This week the movies are offering a dose of something resembling real life in the films of Jean Pierre and Luc Dardennes, and Gillian Robespierre. While the news this week focused on prejudiced attitudes by employers to mental health, in Two Days One Night, the Dardennes brothers tackle depression and bullying in the work place. Marion Cotillard plays Sandra, on sick leave for depression when her manager at the solar panel factory decides he can get the job done without her. Bribing her colleagues with a 1,000 Euro bonus to vote to lay her off, Sandra is forced to track down her colleagues over a single weekend to change their minds. We witness a powerful portrayal of her symptoms of depression, from panic attacks, throat constriction, to hyper-ventilation and utter exhaustion, as she struggles to find and face her colleagues. Her search brings solidarity and community as the reality of their struggles gives her an insight into their difficult lives. In the process, her total lack of self esteem, a symptom of depression, is countered by the loving support of her husband and children, and the increasing circle of friendship she encounters on her journey.
In Obvious Child, Robespierre took some flak for a comedy about abortion, yet this was not the subject of its humour. Donna (Jenny Slate), mines her own messy life situation, in a bear-all standup routine covering her Jewishness, sex, female discharge and more. Getting the heave-ho from her partner comes as a shock, as he clearly finds it hard to listen to their ‘functional sex life’ in her open mic set. When she meets business studies student Max, the ‘Xmas Tree’ to her ‘Menorah,’ he is charmed by her onslaught of one-liners – cut to the one night stand in question. With a powerhouse of a critical mother, we get an insight into Donna’s use of comedy to keep others at bay. Unsure whether to tell him about her pregnancy, and her decision to terminate, Donna is unsettled by Max’s lack of guile. In a culture where she expects cynicism, competition, infidelity, and dishonesty, she is shocked by his openness and kindness. The post-op clinic lineup is matter of fact yet poignant, as Max hangs in for the hope of real relationship.
These films explore difficult subject matter with supportive male characters to boot.
Linklater’s Boyhood, shot over twelve years, is both moving and nostalgic as it captures the real life journey of Mason, (Ellar Coltrane), and sister Samantha, (Lorelei Linklater), from six to eighteen, from preschool to Mason’s first day at university. The film charts their sibling rivalry, as they navigate new homes, schools, bullying, step-siblings, and cruel stepfathers. Studying his parents through binoculars, as if the mysteries of adults could be divined, he and his sister rebuild a relationship with their absent father, managing his small betrayals, like the car he promises Mason. “Is there really magic in the world?” he asks his father. It turns out there’s broken marriages, abusive fathering, a ‘parade of drunken arseholes,’ as well as moments of connection.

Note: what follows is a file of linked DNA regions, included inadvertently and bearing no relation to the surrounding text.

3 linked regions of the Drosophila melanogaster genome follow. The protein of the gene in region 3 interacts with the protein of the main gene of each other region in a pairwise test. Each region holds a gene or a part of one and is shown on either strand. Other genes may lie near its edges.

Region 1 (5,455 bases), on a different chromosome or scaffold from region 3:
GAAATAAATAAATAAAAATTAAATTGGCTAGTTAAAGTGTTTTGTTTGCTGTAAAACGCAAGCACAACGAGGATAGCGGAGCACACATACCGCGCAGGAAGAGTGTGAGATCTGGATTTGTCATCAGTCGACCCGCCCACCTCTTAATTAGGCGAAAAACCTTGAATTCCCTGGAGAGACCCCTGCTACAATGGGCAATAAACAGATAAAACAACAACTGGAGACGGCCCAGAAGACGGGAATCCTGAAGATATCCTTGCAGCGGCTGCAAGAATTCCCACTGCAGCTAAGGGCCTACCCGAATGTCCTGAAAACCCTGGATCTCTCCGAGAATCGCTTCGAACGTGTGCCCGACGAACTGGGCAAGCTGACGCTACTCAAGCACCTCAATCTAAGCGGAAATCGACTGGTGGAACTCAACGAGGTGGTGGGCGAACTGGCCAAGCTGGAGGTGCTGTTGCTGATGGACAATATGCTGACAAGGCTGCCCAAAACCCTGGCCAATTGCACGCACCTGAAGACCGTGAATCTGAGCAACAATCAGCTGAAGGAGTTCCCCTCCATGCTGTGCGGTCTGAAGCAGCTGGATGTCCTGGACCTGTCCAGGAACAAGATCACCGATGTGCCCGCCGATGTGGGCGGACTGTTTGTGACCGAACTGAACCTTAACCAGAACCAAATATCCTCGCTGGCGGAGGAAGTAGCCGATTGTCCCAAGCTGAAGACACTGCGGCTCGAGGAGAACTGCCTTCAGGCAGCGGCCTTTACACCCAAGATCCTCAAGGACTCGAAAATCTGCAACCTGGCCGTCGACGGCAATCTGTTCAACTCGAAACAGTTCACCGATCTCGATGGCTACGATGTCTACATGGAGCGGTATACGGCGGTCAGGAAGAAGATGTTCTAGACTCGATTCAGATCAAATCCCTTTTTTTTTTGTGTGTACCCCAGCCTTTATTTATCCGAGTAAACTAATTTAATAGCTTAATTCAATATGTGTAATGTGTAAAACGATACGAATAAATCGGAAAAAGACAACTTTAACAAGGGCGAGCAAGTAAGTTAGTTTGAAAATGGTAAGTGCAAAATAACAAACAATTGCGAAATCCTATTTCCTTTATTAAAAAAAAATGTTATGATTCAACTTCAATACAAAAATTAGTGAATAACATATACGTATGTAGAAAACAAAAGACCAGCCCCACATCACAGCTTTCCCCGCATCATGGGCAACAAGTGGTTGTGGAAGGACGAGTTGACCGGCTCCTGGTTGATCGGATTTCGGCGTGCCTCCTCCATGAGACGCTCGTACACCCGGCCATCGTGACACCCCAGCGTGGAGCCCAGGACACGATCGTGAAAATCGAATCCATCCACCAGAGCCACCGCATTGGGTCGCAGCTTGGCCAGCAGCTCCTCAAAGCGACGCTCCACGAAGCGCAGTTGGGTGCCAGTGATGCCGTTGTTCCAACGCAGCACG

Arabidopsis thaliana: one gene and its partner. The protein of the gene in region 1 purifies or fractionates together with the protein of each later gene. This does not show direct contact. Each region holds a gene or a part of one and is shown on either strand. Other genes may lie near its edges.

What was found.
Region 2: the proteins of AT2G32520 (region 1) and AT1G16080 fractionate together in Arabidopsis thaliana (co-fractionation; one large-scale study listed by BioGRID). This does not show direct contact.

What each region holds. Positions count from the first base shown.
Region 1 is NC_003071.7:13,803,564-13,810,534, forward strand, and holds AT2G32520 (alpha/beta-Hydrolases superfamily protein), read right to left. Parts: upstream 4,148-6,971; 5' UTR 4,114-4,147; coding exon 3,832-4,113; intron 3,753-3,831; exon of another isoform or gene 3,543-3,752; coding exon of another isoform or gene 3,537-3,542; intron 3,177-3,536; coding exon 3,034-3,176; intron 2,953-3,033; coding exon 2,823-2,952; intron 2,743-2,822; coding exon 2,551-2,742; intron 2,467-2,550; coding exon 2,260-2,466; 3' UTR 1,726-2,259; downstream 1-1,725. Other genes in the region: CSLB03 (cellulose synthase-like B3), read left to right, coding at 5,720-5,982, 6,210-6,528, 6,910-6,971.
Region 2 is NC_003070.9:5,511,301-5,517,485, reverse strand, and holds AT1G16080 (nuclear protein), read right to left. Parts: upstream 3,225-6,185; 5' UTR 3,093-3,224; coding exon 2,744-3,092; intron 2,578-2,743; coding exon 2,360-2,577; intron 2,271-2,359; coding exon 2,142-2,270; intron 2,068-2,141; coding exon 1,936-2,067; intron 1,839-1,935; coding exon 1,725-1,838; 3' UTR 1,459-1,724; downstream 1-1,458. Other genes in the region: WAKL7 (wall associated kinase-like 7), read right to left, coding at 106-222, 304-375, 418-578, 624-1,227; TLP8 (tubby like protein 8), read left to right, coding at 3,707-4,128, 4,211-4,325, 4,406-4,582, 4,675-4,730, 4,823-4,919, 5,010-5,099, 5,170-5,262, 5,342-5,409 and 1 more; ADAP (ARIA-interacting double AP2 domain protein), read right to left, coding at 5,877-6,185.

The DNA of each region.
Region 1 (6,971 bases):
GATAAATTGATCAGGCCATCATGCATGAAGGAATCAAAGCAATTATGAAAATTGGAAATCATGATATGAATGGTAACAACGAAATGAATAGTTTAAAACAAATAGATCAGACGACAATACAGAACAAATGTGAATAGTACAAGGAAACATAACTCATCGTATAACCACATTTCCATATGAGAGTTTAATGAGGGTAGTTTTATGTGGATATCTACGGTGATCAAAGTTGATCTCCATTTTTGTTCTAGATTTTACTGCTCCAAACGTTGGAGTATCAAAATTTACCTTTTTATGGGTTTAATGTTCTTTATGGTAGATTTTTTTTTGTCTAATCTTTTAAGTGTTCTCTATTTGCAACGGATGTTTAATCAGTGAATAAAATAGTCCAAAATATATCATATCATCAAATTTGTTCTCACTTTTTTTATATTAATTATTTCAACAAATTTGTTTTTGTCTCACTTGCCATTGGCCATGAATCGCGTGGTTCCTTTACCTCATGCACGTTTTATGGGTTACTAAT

Ethan Hawke, an old Linklater collaborator, gives a naturalistic performance, as Mason senior, his fathering skills step up through abandonment, to manic weekend dad, breaking through his children’s monosyllabic response to real communication. While he evades his son’s questions, “Do you have a job/do you have a girlfriend”, he helps them navigate relationships, school, self esteem, sex and contraception, taking them to baseball, bowling, camping and music jams, while being human and letting them down. “I wish I were a better parent’, Mason Senior is trying and failing, but doing the best he can.
The same is true for mothering, as the film follows Patricia Arquette’s character Olivia, through three failed relationships: Mason, not ready to commit to fatherhood; Bill, her psychology lecturer and a violent drunk; and ex army veteran Jim. Liv puts herself through night school working and raising the kids, while managing her difficult and sometimes violent partners. Liv rages at being “someone’s daughter, then someone’s fucking mother!”, until suddenly it’s school graduation, and her ex finally acknowledges the great job she did, single mothering and getting their kids safely through to adulthood.
The power of Boyhood lies in Linklater’s craft, returning seamlessly over the seasons and years to characters that offer the audience the truth of time passing. The film segues through the family’s ages, time gaps and stages, as the Iraq War, Harry Potter, Facebook and Obama, form the backdrop for Linklater’s poignant reflections. This creates a nostalgia that feels more like life than art. And it is both. We witness ageing, spreading, skin clearing, and hair colours changing, as the characters negotiate childhood, adolescence, young adulthood, first love, and middle age. Linklater’s script is his usual mix of philosophy, psychology, and soul searching, delivered through all the characters we encounter. Ethan Hawke talks, in interview, of watching himself age over the course of filming, and finding this ‘devastating and awesome, depressing and enlightening’.
The film describes life as a series of moments, which Liv lists tearfully, as her son prepares to leave for University: “wedding, divorce, her masters… the day I thought you had dyslexia…what’s next, my funeral?!,” she cries. Linklater speaks to us of our dreams and disappointments, moments of joy and pain that make up both Boyhood the movie, and our lives. “I thought there would be more”, Liv cries, from her midlife vantage, her material ‘stuff’ accumulated, to be sold or recycled, her years of mothering suspended in this powerful moment of her son’s leaving.
“What’s the point?,” muses Mason, as the cast’s meditations on life form the substance of Linklater’s oeuvre. Boyhood’s remarkable and evocative testament to life seems to answer his question. We glimpse a majestic Mid Western landscape, as Mason is set to experience some of his own special moments, that, like the rest of us, will punctuate his journey.